Games and Puzzles
What's not to like about cheap games and puzzles? They never go out of style, they teach kids about fairness and losing gracefully, and they provide hours of interactive fun. Two of this season's hot new games for boys and girls are Lego's Creationary (starting at $30), a Pictionary offshoot that requires players to build objects with Lego bricks, rather than draw them, and Mattel's Loopz (starting at $30), an electronic Simon Says-style game. These two are priced slightly above our Cheapism cheap games niche, but are worth knowing about. If you prefer to stay within the cheap games segment, however, you'll find plenty of alternatives that retail at half the price and are just as engaging.
Our Top Pick
Rory's Story Cubes Review
Rory's Story Cubes by Gamewright encourages out-of-the-box game play for kids of all ages and the adults in their lives. It is less a structured game than an exercise in storytelling; the rules are more akin to guidelines. Rory's Story Cubes consists of nine six-sided die in a box slightly larger and deeper than a deck of cards. Instead of numbers, each die is imprinted with pictures out of which players must weave original stories. It's surprisingly simple, and quite versatile.
There are a number of ways to play the game. You can have each player take turns rolling all nine dice at once and see who can come up with the most imaginative story. Alternately, players can trade off rolling one die at a time, working together to craft a collective story. Since the game is subjective, there is no right or wrong way to play. It takes the focus off of winning and losing and instead encourages creativity and collaboration.
We handed over a set of Rory's Story Cubes to our 8-year-old toy expert to get a child's opinion. She tried out the game during her family's weekly game night, and enjoyed making up silly stories. She liked that there weren't a lot of complicated rules, but she sometimes found it hard to figure out what the pictures on the dice were supposed to be or find a way to incorporate them into her tales.
Online reviewers had a lot of positive things to say about Rory's Story Cubes. They also found several original ways to use the game. While one Amazon parent keeps it in her purse for instant waiting room entertainment,another uses it to help the kids overcome writer's block during homework hour. A 5th grade teacher posting on Amazon uses this pocket-sized game as a part of her creative writing curriculum. The few negative reviews we found, like this one on Amazon, find the game a little on the dull side.
Rory's Story Cubes sells for under $8, making it a good value and an affordable gift option. Choose this game for kids with big imaginations or as a fun English-class aid. The unstructured game play discourages the hurt feelings and poor sportsmanship that "winners" and "losers" often encounter. Highly competitive or left-brained children may find it boring, however.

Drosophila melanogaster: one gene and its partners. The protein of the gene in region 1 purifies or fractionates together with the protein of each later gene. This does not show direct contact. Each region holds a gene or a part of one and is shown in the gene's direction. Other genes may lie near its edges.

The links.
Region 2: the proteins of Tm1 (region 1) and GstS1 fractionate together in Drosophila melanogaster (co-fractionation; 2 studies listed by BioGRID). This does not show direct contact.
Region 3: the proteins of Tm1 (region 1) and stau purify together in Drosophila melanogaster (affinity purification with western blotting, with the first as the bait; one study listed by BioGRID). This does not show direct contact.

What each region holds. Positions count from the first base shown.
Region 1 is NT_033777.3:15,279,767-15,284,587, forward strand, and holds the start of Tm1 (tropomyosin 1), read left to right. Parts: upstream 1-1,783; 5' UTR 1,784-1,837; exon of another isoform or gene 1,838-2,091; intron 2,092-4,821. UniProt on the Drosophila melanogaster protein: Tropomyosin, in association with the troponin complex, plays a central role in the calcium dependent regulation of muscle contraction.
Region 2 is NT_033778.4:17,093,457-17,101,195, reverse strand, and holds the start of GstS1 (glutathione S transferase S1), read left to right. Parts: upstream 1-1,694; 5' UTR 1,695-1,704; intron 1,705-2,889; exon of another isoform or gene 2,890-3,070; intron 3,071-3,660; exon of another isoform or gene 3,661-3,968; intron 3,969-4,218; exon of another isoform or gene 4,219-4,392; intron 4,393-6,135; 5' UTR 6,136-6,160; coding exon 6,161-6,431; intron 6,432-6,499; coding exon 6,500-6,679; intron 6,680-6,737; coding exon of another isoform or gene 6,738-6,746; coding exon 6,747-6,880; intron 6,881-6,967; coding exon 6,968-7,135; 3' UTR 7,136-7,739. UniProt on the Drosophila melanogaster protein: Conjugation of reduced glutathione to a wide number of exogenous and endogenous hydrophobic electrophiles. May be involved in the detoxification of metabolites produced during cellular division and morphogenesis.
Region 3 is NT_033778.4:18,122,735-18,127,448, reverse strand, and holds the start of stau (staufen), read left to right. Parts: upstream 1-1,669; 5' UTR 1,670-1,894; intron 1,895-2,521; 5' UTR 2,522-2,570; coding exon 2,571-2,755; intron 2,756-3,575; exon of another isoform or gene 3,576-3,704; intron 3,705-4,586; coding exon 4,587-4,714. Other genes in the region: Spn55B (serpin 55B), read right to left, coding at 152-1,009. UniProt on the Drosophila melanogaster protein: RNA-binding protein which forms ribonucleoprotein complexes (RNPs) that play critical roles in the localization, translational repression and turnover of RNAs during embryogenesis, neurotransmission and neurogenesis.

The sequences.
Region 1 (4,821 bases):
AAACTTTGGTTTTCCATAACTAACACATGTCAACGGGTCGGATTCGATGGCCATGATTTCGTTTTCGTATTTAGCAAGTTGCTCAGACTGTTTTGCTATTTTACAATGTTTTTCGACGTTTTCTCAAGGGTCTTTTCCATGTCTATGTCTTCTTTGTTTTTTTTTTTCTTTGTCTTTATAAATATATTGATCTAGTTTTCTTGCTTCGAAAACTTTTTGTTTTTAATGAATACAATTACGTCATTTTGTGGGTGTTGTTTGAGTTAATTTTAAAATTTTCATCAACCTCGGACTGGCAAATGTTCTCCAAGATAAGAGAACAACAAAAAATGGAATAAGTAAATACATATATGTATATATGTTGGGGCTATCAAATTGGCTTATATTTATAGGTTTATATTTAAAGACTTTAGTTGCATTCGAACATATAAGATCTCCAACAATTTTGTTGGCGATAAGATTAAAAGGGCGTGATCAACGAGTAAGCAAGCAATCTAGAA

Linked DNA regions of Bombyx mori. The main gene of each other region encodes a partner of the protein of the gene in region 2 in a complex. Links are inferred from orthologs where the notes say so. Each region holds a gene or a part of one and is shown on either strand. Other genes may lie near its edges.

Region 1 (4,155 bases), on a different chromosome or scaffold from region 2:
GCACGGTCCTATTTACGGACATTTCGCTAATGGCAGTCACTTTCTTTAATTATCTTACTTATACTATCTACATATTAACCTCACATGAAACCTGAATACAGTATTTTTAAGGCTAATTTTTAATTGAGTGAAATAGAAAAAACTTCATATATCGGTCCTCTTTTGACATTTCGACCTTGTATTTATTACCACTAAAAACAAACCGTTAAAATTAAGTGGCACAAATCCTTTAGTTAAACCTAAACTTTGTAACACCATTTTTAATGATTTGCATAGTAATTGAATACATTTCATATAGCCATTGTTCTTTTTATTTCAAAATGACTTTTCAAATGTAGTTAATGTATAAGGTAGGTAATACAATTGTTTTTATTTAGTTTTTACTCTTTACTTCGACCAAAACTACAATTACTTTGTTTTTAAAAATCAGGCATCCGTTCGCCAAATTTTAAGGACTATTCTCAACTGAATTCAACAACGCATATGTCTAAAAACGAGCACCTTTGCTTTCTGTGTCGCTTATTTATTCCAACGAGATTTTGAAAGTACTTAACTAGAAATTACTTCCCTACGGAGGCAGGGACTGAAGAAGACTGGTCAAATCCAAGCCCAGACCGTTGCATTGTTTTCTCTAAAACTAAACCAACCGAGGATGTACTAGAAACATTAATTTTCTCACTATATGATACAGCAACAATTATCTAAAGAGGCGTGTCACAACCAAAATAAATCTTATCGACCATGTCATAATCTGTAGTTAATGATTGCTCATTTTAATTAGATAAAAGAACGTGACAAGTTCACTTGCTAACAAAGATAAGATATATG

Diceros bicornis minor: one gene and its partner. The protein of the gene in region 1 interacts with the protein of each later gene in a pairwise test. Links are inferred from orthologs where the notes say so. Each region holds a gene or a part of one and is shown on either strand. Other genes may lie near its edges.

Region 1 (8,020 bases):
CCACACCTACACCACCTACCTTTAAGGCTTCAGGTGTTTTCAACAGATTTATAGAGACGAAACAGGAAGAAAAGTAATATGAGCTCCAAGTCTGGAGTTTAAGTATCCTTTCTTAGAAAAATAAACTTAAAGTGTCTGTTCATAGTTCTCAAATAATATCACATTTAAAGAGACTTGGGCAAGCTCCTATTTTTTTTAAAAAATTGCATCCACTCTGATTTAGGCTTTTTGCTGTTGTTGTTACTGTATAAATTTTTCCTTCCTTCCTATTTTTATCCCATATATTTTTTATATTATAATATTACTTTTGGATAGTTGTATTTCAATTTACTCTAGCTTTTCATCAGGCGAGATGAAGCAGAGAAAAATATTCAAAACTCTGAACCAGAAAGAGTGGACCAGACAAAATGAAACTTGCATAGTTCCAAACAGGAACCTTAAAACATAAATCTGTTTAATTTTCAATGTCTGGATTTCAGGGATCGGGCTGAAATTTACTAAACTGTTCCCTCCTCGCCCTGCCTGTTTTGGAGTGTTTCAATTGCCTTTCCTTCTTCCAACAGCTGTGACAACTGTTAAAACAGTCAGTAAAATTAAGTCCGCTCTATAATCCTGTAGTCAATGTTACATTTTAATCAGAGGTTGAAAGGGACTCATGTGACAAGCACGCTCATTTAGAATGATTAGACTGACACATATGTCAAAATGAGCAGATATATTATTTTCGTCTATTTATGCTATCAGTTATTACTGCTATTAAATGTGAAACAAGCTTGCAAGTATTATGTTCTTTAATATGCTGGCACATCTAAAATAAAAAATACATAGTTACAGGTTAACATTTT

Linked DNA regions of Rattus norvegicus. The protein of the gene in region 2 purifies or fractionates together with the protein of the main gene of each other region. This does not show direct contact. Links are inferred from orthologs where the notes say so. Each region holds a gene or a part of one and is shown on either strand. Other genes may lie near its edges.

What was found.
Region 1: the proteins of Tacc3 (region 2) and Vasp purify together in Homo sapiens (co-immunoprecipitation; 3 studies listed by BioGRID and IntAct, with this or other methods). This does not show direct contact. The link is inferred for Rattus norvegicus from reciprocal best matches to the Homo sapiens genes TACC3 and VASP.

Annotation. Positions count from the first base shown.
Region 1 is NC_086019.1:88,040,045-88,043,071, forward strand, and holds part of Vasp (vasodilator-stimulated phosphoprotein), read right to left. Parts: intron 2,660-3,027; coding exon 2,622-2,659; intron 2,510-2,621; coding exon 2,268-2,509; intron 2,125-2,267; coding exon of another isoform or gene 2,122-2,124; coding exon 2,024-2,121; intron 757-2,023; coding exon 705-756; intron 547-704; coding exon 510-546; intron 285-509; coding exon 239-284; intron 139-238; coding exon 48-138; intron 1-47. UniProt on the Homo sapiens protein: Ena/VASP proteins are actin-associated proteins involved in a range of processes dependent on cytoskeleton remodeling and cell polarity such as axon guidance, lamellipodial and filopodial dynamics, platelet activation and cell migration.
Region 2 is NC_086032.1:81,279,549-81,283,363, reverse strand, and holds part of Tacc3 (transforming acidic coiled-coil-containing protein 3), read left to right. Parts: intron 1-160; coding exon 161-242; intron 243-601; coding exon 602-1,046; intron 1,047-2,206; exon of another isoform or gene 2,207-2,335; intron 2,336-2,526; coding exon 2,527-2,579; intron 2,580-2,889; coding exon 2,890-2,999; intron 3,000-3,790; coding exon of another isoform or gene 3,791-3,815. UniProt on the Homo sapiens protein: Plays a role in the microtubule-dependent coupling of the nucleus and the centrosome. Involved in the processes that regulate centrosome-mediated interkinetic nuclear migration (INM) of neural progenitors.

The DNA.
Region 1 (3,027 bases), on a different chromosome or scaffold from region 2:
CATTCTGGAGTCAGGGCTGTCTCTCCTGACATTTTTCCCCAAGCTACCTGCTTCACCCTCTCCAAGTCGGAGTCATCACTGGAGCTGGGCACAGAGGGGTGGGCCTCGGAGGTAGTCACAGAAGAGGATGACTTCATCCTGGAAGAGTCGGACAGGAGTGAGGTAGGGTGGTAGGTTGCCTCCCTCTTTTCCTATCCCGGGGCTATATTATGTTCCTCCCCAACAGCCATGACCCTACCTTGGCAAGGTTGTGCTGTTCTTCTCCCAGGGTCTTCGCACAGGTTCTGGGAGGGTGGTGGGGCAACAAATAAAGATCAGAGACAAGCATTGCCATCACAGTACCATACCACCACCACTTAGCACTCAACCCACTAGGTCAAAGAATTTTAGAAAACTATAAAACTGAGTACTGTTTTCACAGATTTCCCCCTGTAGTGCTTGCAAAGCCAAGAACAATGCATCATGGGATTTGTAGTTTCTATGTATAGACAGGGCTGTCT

At first glance, Uberstix impress with their versatility. These plastic building sticks and connectors are designed to integrate with a slew of other popular building toys, including Lego, K'Nex, Erector Set, Zoob, and Zometool. Uberstix also work with McDonald's drinking straws, Popsicle sticks, paperclips, paper cups, and standard water bottles (the latter can be used to float Uberstix "watercraft"). However, the shortcomings of Uberstix quickly became apparent when our 8-year-old tester got down to the business of construction.
For our Uberstix review, we tested the 76-piece Uberstix UberFrog set. Uberstix are designed to move in a joint-like fashion, but their rigid, linear shapes seem better suited to erecting the skyscrapers of the pricey architecture kits than to crafting animals like the UberFrog. The sticks are brittle and stiff, and two broke within the first few minutes. A couple of consumers who bought Uberstix Starter Sets report the same issue in Uberstix reviews on Amazon. In fact, the Uberstix manual that came in our kit demonstrates ways to modify broken sticks for continued use.
Our 8-year-old tester had a difficult time maneuvering the small circular connectors onto the pieces that made up the frog's body. She was able to get the knack of the pieces through trial and error but needed some adult help starting out. The directions included in the UberFrog kit were thorough, though a little hard to follow. Because of the multidimensional way Uberstix lock together, it was challenging for our tester to put them together based on the 2-D illustrations in the instructions. It did help that the manual shows the steps of assembly from different angles.
User reviews of the Uberstix Starter Set on Fat Brain Toys echo our tester's experience, indicating that Uberstix can be "complicated" for younger children to use. On the plus side, most Uberstix reviews say the sets are a hit with kids and encourage imagination and creativity.
For young engineers-in-the-making and building enthusiasts, Uberstix offer unlimited possibilities and configurations. If you're buying for children who are rough on toys or have limited patience and dexterity, however, consider skipping this toy.
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